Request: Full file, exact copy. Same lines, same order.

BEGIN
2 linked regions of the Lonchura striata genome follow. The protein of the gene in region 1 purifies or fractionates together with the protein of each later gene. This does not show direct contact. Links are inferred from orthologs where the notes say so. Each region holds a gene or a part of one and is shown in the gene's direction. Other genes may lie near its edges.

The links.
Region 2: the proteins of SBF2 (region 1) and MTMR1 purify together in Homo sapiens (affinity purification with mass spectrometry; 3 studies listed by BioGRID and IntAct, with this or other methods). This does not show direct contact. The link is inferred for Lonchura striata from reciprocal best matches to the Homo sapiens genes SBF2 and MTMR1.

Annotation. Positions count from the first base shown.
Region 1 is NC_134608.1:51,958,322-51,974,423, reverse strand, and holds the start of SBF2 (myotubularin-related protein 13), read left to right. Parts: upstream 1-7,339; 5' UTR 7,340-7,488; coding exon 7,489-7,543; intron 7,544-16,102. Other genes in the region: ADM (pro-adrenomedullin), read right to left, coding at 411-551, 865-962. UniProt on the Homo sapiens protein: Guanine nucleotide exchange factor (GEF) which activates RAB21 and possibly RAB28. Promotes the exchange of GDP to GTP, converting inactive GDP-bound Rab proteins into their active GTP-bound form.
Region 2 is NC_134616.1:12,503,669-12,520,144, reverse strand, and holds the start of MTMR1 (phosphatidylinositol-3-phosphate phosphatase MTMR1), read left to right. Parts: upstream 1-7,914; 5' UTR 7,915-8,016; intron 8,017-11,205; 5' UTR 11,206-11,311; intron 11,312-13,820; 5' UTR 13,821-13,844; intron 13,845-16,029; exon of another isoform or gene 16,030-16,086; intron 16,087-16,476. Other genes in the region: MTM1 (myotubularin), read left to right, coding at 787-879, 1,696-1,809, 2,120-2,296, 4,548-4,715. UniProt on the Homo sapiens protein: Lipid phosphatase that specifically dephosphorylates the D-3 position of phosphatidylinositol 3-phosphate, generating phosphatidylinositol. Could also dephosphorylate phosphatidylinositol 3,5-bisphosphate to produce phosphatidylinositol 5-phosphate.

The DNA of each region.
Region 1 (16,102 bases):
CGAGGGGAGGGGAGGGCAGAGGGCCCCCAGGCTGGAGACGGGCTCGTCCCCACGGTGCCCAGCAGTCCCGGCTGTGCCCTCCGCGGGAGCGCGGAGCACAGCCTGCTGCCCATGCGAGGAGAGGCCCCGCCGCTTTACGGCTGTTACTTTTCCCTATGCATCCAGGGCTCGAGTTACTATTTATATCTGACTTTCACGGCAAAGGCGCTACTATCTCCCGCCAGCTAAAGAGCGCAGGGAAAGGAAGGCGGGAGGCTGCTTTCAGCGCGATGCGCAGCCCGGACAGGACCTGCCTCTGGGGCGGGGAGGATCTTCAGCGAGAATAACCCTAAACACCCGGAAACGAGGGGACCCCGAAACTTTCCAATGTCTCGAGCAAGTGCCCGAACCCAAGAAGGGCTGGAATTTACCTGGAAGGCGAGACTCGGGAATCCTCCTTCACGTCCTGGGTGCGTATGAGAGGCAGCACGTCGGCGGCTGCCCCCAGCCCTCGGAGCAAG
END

2 linked regions of the Lonchura striata genome follow. The protein of the gene in region 1 purifies or fractionates together with the protein of each later gene. This does not show direct contact. Links are inferred from orthologs where the notes say so. Each region holds a gene or a part of one and is shown in the gene's direction. Other genes may lie near its edges.

The links.
Region 2: the proteins of SBF2 (region 1) and MTMR1 purify together in Homo sapiens (affinity purification with mass spectrometry; 3 studies listed by BioGRID and IntAct, with this or other methods). This does not show direct contact. The link is inferred for Lonchura striata from reciprocal best matches to the Homo sapiens genes SBF2 and MTMR1.

Annotation. Positions count from the first base shown.
Region 1 is NC_134608.1:51,958,322-51,974,423, reverse strand, and holds the start of SBF2 (myotubularin-related protein 13), read left to right. Parts: upstream 1-7,339; 5' UTR 7,340-7,488; coding exon 7,489-7,543; intron 7,544-16,102. Other genes in the region: ADM (pro-adrenomedullin), read right to left, coding at 411-551, 865-962. UniProt on the Homo sapiens protein: Guanine nucleotide exchange factor (GEF) which activates RAB21 and possibly RAB28. Promotes the exchange of GDP to GTP, converting inactive GDP-bound Rab proteins into their active GTP-bound form.
Region 2 is NC_134616.1:12,503,669-12,520,144, reverse strand, and holds the start of MTMR1 (phosphatidylinositol-3-phosphate phosphatase MTMR1), read left to right. Parts: upstream 1-7,914; 5' UTR 7,915-8,016; intron 8,017-11,205; 5' UTR 11,206-11,311; intron 11,312-13,820; 5' UTR 13,821-13,844; intron 13,845-16,029; exon of another isoform or gene 16,030-16,086; intron 16,087-16,476. Other genes in the region: MTM1 (myotubularin), read left to right, coding at 787-879, 1,696-1,809, 2,120-2,296, 4,548-4,715. UniProt on the Homo sapiens protein: Lipid phosphatase that specifically dephosphorylates the D-3 position of phosphatidylinositol 3-phosphate, generating phosphatidylinositol. Could also dephosphorylate phosphatidylinositol 3,5-bisphosphate to produce phosphatidylinositol 5-phosphate.

The DNA of each region.
Region 1 (16,102 bases):
CGAGGGGAGGGGAGGGCAGAGGGCCCCCAGGCTGGAGACGGGCTCGTCCCCACGGTGCCCAGCAGTCCCGGCTGTGCCCTCCGCGGGAGCGCGGAGCACAGCCTGCTGCCCATGCGAGGAGAGGCCCCGCCGCTTTACGGCTGTTACTTTTCCCTATGCATCCAGGGCTCGAGTTACTATTTATATCTGACTTTCACGGCAAAGGCGCTACTATCTCCCGCCAGCTAAAGAGCGCAGGGAAAGGAAGGCGGGAGGCTGCTTTCAGCGCGATGCGCAGCCCGGACAGGACCTGCCTCTGGGGCGGGGAGGATCTTCAGCGAGAATAACCCTAAACACCCGGAAACGAGGGGACCCCGAAACTTTCCAATGTCTCGAGCAAGTGCCCGAACCCAAGAAGGGCTGGAATTTACCTGGAAGGCGAGACTCGGGAATCCTCCTTCACGTCCTGGGTGCGTATGAGAGGCAGCACGTCGGCGGCTGCCCCCAGCCCTCGGAGCAAG